Secrets from My Macrobiotic Kitchen with Julie S. Ong

Eat better. Live better. Love better.

Allure of the Rose

“What’s in a name? That which we call a rose
By any other name would smell as sweet.”
~Romeo and Juliet (II, ii, 1-2)

Wondering what to give your sweetheart for Valentine’s Day? Try roses for women and patchouli for men.

Roses For Women

Roses not only make a beautiful gift, they are sensual as well. The rose has been used for thousands of years as a female aphrodisiac, in love potions, perfumes, and massage oils. The sedative property of rose oil lowers inhibitions by helping to soothe emotions that block arousal. In aromatherapy, essential rose oil is used by women to alleviate depression, impotence, insomnia, frigidity, menstrual disorders, and headache.

You can make your own aphrodisiac by adding organic rose water in tea or your favorite beverage. (Add a third of a teaspoon rose water, which is rose essential oil diluted with water.) Or try this recipe for tea, using your own organic rose petals.

Rose Petal Tea

This tea stimulates appetite and improves digestion.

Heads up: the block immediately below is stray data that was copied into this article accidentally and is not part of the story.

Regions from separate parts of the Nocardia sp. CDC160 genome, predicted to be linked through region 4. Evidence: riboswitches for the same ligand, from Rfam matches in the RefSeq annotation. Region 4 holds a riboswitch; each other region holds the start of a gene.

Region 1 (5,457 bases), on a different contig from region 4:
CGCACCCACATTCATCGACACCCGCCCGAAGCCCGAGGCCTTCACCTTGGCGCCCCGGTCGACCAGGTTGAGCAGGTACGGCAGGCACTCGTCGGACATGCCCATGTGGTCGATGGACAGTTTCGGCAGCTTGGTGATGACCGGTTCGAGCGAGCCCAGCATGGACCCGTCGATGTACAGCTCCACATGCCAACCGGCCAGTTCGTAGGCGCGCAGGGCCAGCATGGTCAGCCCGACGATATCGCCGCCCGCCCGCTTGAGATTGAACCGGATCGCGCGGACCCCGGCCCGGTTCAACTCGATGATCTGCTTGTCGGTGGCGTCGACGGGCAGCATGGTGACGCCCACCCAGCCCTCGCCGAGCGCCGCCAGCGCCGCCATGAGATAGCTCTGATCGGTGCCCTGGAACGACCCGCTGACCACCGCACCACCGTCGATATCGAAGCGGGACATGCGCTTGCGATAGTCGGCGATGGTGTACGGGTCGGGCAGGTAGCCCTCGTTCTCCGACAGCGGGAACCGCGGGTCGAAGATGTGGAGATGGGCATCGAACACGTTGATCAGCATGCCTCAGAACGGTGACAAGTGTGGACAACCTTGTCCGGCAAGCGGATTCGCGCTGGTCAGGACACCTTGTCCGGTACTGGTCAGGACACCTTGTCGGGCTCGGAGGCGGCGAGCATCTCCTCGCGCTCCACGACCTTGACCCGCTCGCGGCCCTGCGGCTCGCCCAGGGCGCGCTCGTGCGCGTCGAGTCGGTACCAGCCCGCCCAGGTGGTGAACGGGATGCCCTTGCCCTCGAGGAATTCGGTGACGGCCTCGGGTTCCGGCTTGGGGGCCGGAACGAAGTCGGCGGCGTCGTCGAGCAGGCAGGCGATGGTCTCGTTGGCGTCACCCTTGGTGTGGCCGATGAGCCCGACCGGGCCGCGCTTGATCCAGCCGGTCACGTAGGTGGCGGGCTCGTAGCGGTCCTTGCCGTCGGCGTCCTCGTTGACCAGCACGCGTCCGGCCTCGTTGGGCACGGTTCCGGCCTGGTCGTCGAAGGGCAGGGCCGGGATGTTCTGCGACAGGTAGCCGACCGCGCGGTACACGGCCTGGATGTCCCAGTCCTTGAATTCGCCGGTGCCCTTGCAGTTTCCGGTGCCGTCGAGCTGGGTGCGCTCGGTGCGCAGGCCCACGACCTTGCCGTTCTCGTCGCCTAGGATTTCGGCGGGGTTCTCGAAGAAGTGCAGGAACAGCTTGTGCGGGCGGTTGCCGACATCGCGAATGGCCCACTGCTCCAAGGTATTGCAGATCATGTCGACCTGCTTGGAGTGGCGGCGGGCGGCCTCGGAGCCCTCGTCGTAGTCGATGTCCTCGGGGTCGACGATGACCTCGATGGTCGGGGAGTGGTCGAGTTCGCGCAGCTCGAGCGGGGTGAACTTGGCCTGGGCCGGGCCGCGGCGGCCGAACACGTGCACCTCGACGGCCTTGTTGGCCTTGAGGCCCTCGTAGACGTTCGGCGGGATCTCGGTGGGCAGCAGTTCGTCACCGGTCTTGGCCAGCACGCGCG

1 cup organic rose petals, rinsed
3 cups spring water
brown rice syrup, to taste

  1. In a saucepan, bring water to boil.
  2. Pour boiling water over rose petals in a teapot.
  3. Steep 5 minutes.
  4. Pour tea in cups and sweeten with brown rice syrup, to taste.

Patchouli For Men

While women prefer the smell of roses, men are attracted to the scent of an aphrodisiac called patchouli. Found in half of men’s colognes, patchouli has sedative effects like the rose, helping women relax and lower their inhibitions. The widely held belief is that patchouli stimulates the pituitary gland to release endorphins, opiate-like hormones that block pain and promote a feeling of euphoria.

Therapeutically, patchouli helps relieve depression, nausea, headache, abdominal pain, anxiety, and frigidity. (To treat anxiety, apply patchouli externally in small doses, as too much can be a sedative.) As a culinary addition, this herb can be used in many foods, alcoholic beverages, and soft drinks.

Whether it be the allure of the rose or the patchouli, natural aphrodisiacs can turn a good date into a spectacular one!

Author: Julie S. Ong

Julie S. Ong is the author of The Everything® Guide to Macrobiotics (Adams Media, 2010), which helps men and women of all ages discover the healing and wellness powers of macrobiotics. To find out how to take your health to the next level, visit her site at In her spiritual blog, called The Art of Being Love, Julie channels Spirit and writes Spirit Insights, one minute readings that bring spiritual awareness to your daily life. Follow her at

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